To realize any temperature gradient with a vapor phase reflow machine, engineers now follow the patented process of the soft vapor phase mode. The benefit of the SVP process is engineers can control the immediate temperature gradient as a function of the height level of the boards above the liquid surface.

In the SVP process, as the PCB moves into the vapor, its temperature increases. Holding the board at a certain depth realizes the pre-heating of the board. As the depth increases, the board reaches the liquidus temperature. By preselecting and controlling the soldering time automatically, engineers can create any thermal profile necessary. Once soldered, the process moves the board up to the vapor boundary to lower temperatures and finally out of the vapor to cool down. The SVP process does not require additional mechanisms to control overheating.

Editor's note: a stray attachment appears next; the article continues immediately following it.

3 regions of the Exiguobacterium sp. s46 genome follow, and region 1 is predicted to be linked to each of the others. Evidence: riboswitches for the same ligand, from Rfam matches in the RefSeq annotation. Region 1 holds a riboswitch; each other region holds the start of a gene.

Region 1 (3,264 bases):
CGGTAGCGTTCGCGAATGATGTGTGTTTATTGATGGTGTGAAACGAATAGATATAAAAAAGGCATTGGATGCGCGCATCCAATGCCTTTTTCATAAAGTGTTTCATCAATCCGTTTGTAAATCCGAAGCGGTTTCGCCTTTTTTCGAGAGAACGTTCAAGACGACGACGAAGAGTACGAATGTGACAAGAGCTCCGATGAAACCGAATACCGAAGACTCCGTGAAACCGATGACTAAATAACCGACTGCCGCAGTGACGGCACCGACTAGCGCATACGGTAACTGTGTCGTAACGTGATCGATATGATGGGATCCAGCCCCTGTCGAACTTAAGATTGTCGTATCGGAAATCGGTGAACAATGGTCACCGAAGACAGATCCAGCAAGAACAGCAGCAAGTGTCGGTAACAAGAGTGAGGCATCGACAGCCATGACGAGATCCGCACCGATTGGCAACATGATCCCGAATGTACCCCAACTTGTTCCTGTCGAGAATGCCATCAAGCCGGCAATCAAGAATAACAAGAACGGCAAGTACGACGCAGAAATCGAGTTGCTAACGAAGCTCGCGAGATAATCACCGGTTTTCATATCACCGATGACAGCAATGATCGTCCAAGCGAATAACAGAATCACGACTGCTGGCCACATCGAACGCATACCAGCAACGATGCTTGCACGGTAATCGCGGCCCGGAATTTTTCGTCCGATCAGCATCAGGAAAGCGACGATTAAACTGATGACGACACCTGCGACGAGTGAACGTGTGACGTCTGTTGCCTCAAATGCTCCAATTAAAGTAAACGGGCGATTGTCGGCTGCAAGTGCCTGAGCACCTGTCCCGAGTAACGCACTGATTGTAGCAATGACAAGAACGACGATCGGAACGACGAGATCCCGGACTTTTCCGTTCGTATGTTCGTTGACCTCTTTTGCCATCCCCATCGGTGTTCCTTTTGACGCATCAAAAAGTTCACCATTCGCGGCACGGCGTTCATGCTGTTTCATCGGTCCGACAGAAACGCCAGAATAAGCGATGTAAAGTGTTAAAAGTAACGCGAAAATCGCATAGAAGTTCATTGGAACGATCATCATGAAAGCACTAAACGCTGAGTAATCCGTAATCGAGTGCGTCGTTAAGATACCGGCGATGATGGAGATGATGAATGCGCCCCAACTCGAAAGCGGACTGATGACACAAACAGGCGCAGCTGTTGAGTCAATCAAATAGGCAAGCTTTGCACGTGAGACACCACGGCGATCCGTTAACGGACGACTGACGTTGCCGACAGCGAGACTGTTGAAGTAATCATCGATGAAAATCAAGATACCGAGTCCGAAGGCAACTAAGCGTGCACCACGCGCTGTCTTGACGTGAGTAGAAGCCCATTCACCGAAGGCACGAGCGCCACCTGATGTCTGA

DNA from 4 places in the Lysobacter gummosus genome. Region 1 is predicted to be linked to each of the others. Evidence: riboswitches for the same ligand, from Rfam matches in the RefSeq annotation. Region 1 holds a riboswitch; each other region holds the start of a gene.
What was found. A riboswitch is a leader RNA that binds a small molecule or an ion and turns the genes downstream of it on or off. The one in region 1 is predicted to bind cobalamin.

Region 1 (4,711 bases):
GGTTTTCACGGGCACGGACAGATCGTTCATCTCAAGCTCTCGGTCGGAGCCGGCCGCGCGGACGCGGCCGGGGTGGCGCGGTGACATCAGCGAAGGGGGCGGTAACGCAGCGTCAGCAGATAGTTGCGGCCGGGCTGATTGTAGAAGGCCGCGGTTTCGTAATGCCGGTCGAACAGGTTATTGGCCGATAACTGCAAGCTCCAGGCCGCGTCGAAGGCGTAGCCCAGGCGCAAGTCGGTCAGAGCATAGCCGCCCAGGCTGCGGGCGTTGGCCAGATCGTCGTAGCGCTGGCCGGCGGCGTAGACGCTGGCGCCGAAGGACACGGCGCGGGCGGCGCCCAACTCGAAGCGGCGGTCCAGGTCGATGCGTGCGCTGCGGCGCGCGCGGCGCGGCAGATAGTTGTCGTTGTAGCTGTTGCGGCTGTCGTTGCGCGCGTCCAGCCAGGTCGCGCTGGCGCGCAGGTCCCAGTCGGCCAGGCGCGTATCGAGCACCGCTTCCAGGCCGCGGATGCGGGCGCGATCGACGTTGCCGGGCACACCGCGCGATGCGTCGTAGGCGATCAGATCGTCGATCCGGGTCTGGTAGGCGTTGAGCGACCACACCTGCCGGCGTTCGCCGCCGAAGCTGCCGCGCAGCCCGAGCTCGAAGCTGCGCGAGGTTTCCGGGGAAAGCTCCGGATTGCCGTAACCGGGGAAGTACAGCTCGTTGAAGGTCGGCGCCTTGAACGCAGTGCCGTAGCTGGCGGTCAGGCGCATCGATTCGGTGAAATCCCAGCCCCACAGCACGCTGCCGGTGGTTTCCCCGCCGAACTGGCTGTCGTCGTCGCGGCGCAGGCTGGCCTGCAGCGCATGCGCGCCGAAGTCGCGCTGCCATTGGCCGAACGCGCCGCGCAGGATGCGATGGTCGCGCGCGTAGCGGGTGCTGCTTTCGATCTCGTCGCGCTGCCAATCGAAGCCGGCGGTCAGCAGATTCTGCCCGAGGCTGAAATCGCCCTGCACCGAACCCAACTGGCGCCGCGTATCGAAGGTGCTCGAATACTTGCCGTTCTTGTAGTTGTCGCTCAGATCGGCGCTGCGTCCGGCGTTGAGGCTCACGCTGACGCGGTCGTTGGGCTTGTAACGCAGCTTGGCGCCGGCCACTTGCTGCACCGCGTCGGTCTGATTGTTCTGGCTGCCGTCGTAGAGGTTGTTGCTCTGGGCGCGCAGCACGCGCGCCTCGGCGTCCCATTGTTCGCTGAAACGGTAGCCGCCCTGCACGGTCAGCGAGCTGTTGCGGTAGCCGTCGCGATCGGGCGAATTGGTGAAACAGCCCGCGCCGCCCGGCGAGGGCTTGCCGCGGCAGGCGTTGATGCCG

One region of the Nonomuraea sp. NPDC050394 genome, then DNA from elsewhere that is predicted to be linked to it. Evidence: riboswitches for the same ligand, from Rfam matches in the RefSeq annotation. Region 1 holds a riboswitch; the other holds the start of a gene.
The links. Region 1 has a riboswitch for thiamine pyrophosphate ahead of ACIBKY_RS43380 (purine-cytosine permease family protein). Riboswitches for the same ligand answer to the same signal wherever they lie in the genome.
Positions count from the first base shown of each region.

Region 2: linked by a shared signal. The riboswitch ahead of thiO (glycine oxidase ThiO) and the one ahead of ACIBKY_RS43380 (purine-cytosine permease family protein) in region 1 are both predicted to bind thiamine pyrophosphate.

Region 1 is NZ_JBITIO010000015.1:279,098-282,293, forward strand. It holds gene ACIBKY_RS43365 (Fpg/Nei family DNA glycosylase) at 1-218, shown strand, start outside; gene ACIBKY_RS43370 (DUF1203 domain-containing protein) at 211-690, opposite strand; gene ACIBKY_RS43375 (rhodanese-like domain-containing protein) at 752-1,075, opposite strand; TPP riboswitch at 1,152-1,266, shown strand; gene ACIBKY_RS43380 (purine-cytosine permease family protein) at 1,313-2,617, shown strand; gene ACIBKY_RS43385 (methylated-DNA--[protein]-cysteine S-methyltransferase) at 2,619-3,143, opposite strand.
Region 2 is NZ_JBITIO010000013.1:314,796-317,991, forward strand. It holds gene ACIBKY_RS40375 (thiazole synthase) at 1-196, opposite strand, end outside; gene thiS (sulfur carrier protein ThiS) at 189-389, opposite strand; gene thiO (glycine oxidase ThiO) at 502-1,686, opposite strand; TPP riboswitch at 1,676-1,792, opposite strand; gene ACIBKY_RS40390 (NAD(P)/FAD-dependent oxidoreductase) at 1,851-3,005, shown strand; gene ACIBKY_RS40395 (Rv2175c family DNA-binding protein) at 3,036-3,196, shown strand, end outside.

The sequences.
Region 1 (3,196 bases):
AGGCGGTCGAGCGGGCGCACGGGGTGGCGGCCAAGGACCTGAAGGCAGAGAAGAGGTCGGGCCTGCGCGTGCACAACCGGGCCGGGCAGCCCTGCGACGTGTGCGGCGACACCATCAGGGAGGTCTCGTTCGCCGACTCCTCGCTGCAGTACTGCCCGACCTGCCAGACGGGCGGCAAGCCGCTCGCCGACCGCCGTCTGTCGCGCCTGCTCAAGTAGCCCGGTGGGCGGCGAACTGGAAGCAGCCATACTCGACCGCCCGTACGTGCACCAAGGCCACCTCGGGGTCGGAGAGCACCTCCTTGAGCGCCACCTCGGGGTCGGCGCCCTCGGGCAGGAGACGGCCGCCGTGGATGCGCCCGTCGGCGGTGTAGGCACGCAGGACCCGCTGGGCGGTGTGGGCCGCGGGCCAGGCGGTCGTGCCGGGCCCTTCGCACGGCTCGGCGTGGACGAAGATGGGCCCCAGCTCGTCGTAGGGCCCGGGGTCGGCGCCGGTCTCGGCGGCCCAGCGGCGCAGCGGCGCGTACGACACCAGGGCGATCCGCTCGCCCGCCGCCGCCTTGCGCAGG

However, void formation is an unavoidable risk diminishing the electrical and thermal conductivity of the solder joint. For countering this, engineers prefer a vacuum controlled process, capable of outgassing such voids.

Reduction of Void Formation through Control of Vacuum

By adjusting the pressure over the liquid, engineers assure stable conditions, as a reduction of pressure lowers the boiling point of the liquid and vice-versa. The use of vacuum extends the time above the liquidus by about 30 seconds and this effectively reduces the number and formation of voids, as it is necessary to conduct the void reduction process in the molten state of the solder.

Advantages of Vapor Phase Reflow Soldering

Vapor phase soldering transfers heat at about 100-400 W/m2 K, which is considerably higher than 10-60 W/m2 K of heat transferred by convection reflow soldering. Moreover, the heat transferred by vapor phase is uniform on all components of the PCB, reducing stresses during soldering. The ability to optimize the thermal profile with extended peak times makes the process suitable for all types of electronics. Additionally, the vacuum controlled process takes care of outgassing of the voids, leading to more uniform and reliable joints.